Market traders in rent arrears months after Barnsley’s prestige new venue opens

A third of traders at Barnsley’s new flagship market hall were in debt with their council rent bills within months of the Glassworks complex opening, it has emerged, with almost a fifth of the cash due to the council remaining unpaid.

Thursday, 3rd October 2019, 12:53 pm
Updated Friday, 4th October 2019, 12:38 pm
Arrears: Traders in Barnsley's prestige new market hall have struggled to pay rents

The figures put increased focus on the performance of the Glassworks market, which is regarded as a pivotal component of the £180m transformation of Barnsley town centre.

Since traders moved in last November, tensions with Barnsley Council have increased amid complaints of poor trading and the council’s insistence that the market mirrors the opening hours of neighbouring shops.

Figures for the period from early November to the end of July show the council was expecting income of £603,027 in stall rents – money needed to help cover the costs of the development – but only £486,457 had been paid.

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While 54 traders were up to date with their rents another 28 were behind, with speculation from the National Market Traders Federation Barnsley that some businesses simply lack the income to settle their bills because of poor turnover.

Barnsley Council has insisted footfall at the market is strong, however.

Now an opposition councillor has expressed “grave concern” about the way the market functions.

Council officials recently took the decision to halve rents for traders in the upstairs section of the market, in response to complaints about poor trade, but that move has caused division with some of those who will not benefit from the change staging a protest last week.

Leader of the Lib Dem group, Coun Hannah Kitching, said: “I am gravely concerned about the situation with the market traders and the market itself, clearly things are not working.

“Having to drop rents is an admission that things are not working and halving the rent for traders upstairs is the wrong strategy and is proving divisive, causing a lot of upset among the traders.

“Many have been trying to tell the council for months that they are struggling,” she said and suggested a smaller drop in rent for all traders would have been more appropriate.

Keiron Knight, the NMTF Barnsley group spokesman described the cut to rents as “the latest knee jerk reaction” from the council to problems with the market.

“Barnsley Council has now clearly stated upstairs in the Glassworks is the worst trading area in Barnsley, hence the rent reduction.”

The shortfall in rental income would have to be made up with money from the taxpayer, he said.

“The 28 traders who owe a combined debt of £116570.00 up to the end of July must be really concerned but we don’t know what percentage are upstairs and how many are downstairs.”

Mr Knight said stallholders had signed up to five year leases with the council, with a break-clause part way through the contract.

“It will be interesting to see how Barnsley Council, who constantly claim to be socially responsible proceed at the break clause, weather they terminate these traders or allow them to continue trading until the individual debts are so large they will have debt collection companies at their doors.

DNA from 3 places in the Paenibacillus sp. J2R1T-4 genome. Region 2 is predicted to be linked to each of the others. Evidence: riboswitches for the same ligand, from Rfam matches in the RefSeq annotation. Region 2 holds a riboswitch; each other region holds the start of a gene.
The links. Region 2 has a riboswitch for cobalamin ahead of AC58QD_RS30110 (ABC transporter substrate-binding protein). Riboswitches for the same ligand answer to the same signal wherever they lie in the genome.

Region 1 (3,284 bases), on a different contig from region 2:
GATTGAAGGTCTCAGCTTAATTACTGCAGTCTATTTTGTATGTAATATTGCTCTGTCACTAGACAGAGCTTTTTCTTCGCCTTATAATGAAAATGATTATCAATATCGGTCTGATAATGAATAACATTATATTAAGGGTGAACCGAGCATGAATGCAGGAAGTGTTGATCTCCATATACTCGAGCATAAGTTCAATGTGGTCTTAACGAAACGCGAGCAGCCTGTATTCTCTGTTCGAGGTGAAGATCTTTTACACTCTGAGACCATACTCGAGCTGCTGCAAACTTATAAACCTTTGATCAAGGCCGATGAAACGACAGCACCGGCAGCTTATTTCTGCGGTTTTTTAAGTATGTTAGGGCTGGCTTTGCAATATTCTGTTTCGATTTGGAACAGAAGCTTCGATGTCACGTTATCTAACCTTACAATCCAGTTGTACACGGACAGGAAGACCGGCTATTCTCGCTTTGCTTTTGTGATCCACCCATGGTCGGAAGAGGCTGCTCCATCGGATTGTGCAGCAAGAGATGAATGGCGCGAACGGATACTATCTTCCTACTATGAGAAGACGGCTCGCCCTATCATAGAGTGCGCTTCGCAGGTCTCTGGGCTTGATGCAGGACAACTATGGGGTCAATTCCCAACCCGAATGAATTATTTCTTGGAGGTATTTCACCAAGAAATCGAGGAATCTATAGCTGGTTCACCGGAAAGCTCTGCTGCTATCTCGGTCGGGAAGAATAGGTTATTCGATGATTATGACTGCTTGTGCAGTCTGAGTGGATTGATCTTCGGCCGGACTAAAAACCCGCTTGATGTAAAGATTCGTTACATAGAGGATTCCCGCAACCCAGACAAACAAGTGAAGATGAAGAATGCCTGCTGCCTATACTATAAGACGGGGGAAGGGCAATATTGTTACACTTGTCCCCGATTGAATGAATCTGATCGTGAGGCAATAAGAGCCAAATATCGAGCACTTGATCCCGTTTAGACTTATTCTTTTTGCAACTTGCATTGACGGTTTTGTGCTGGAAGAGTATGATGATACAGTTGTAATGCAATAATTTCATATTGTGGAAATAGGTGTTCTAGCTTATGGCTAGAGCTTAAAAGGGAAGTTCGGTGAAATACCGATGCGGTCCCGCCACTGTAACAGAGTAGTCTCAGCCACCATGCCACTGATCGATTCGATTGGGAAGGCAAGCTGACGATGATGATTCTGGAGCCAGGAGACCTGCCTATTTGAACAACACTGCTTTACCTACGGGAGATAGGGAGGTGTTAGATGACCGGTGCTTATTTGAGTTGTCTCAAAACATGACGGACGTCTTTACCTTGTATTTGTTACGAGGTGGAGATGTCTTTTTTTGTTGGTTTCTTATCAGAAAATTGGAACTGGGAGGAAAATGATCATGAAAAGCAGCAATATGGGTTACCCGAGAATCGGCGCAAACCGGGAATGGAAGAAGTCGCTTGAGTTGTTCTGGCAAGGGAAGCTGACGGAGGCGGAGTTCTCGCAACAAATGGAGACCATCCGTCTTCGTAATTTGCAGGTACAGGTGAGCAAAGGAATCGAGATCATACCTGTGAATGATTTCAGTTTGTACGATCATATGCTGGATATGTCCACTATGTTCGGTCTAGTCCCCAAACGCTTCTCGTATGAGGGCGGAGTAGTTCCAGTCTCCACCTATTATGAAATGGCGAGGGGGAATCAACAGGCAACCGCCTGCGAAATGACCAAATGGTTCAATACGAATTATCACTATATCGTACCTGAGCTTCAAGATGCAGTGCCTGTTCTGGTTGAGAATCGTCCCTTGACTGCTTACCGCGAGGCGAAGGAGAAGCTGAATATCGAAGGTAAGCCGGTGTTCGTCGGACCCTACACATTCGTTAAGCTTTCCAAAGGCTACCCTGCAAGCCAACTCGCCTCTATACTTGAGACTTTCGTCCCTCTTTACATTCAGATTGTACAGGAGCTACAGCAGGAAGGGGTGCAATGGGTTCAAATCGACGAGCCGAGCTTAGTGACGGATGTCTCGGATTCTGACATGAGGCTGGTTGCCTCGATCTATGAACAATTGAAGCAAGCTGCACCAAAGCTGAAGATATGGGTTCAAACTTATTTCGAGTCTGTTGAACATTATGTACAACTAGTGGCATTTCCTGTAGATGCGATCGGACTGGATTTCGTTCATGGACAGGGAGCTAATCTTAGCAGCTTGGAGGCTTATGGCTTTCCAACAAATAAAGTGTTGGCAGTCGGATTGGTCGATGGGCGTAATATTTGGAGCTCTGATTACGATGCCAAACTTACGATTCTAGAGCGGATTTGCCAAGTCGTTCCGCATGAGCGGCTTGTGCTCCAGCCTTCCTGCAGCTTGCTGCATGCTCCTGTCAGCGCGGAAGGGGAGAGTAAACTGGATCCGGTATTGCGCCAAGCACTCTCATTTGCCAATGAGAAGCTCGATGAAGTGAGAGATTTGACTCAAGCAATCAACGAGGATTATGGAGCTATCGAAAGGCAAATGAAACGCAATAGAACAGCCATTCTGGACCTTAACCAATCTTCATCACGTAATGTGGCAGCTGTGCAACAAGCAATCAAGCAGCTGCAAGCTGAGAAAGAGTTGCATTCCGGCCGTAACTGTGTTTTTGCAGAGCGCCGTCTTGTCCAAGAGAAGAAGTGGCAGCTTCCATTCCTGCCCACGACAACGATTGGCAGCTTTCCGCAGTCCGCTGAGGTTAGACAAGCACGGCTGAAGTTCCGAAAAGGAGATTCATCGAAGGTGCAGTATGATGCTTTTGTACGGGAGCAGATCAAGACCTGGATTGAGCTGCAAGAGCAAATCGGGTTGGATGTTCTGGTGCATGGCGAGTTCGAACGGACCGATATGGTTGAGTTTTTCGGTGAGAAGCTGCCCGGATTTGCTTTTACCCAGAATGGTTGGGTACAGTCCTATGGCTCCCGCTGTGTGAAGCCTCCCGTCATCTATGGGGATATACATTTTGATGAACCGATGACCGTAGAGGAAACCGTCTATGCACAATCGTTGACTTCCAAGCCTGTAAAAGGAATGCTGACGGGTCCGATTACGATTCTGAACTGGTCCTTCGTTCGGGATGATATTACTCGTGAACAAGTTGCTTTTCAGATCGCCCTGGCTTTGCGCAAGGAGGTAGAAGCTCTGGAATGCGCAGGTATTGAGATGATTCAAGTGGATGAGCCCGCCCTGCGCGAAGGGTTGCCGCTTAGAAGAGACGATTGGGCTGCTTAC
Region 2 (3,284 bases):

“As the NMTF group keep highlighting all is not lost yet, a change of management a new team committed to working with the NMTF group and the traders and we all think Barnsley market could return to being one of the best markets in the country,” he said.


Tim Cheetham, Cabinet Spokesperson for Place, said: “The council regularly monitors the debt position within the market and works to support individual traders where required.

“After recent feedback from traders followed by a consultation over rent, we have implemented a 50 per cent rent reduction for traders on the first floor of the market.

“Ground floor traders also have the option to move to the first floor if they wish to take advantage of the discount.

“The rent reduction will not only help support traders on the upper level, but also help attract new businesses into the market to ensure it continues to be a vibrant shopping destination.

“As a responsible landlord, the council will assess and speak to traders in debt on an individual basis as we edge towards the three year break clause. These matters are not for discussion in the media.

“The market will be supported by the addition of new operators in Market Kitchen this October, which promises to be an exciting addition to the market, wider Glass Works and town centre.

“As always, I would like to encourage the people of Barnsley to continue to support our fantastic traders and brilliant market by shopping locally.”

*Barnsley’s new town centre food court in the Glassworks retail centre will expand from hosting only traditional market cafes to a host of internationally-themed outlets over the next few weeks.

The Market Kitchen has been open for months but has been occupied only by three cafes from the previous market while regeneration work has continued on the building.

Through October a series of new businesses will start trading, selling food with flavours from India, south-eastern Europe, Thailand and Italy.

Others will follow, taking the total to 12 outlets, including the three existing traditional cafes.

The eating area will be revamped with a mix of seating options and modern decoration, to create what Barnsley Council describe as the “go to place in Barnsley town centre”.

Coun Tim Cheetham, Cabinet spokesman for Place, said: “We’re excited that the new businesses will bring something completely different to our town centre. They will make Market Kitchen a unique offer and make it the ideal location to eat, drink, socialise and unwind.”